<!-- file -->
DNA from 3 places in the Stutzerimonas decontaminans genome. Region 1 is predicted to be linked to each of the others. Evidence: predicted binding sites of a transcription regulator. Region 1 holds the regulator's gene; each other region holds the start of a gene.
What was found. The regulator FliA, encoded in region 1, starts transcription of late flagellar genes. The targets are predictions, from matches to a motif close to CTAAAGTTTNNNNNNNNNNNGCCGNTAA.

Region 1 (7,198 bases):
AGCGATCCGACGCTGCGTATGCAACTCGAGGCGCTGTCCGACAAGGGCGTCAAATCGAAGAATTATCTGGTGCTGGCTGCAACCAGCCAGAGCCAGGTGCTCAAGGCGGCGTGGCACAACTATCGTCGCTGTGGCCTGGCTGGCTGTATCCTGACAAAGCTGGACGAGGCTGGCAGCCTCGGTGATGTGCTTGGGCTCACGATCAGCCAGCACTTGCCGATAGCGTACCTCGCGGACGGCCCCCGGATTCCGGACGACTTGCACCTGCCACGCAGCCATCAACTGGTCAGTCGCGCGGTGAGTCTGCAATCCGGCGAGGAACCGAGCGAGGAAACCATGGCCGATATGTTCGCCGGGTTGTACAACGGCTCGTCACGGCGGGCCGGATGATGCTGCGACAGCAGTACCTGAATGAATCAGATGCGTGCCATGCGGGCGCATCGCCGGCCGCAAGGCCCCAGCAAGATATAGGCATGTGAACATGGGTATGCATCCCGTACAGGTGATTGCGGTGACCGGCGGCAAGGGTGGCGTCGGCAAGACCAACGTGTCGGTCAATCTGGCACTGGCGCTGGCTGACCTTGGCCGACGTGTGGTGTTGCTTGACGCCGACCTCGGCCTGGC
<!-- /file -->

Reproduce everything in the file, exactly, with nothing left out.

DNA from 3 places in the Stutzerimonas decontaminans genome. Region 1 is predicted to be linked to each of the others. Evidence: predicted binding sites of a transcription regulator. Region 1 holds the regulator's gene; each other region holds the start of a gene.
What was found. The regulator FliA, encoded in region 1, starts transcription of late flagellar genes. The targets are predictions, from matches to a motif close to CTAAAGTTTNNNNNNNNNNNGCCGNTAA.

Region 1 (7,198 bases):
AGCGATCCGACGCTGCGTATGCAACTCGAGGCGCTGTCCGACAAGGGCGTCAAATCGAAGAATTATCTGGTGCTGGCTGCAACCAGCCAGAGCCAGGTGCTCAAGGCGGCGTGGCACAACTATCGTCGCTGTGGCCTGGCTGGCTGTATCCTGACAAAGCTGGACGAGGCTGGCAGCCTCGGTGATGTGCTTGGGCTCACGATCAGCCAGCACTTGCCGATAGCGTACCTCGCGGACGGCCCCCGGATTCCGGACGACTTGCACCTGCCACGCAGCCATCAACTGGTCAGTCGCGCGGTGAGTCTGCAATCCGGCGAGGAACCGAGCGAGGAAACCATGGCCGATATGTTCGCCGGGTTGTACAACGGCTCGTCACGGCGGGCCGGATGATGCTGCGACAGCAGTACCTGAATGAATCAGATGCGTGCCATGCGGGCGCATCGCCGGCCGCAAGGCCCCAGCAAGATATAGGCATGTGAACATGGGTATGCATCCCGTACAGGTGATTGCGGTGACCGGCGGCAAGGGTGGCGTCGGCAAGACCAACGTGTCGGTCAATCTGGCACTGGCGCTGGCTGACCTTGGCCGACGTGTGGTGTTGCTTGACGCCGACCTCGGCCTGGC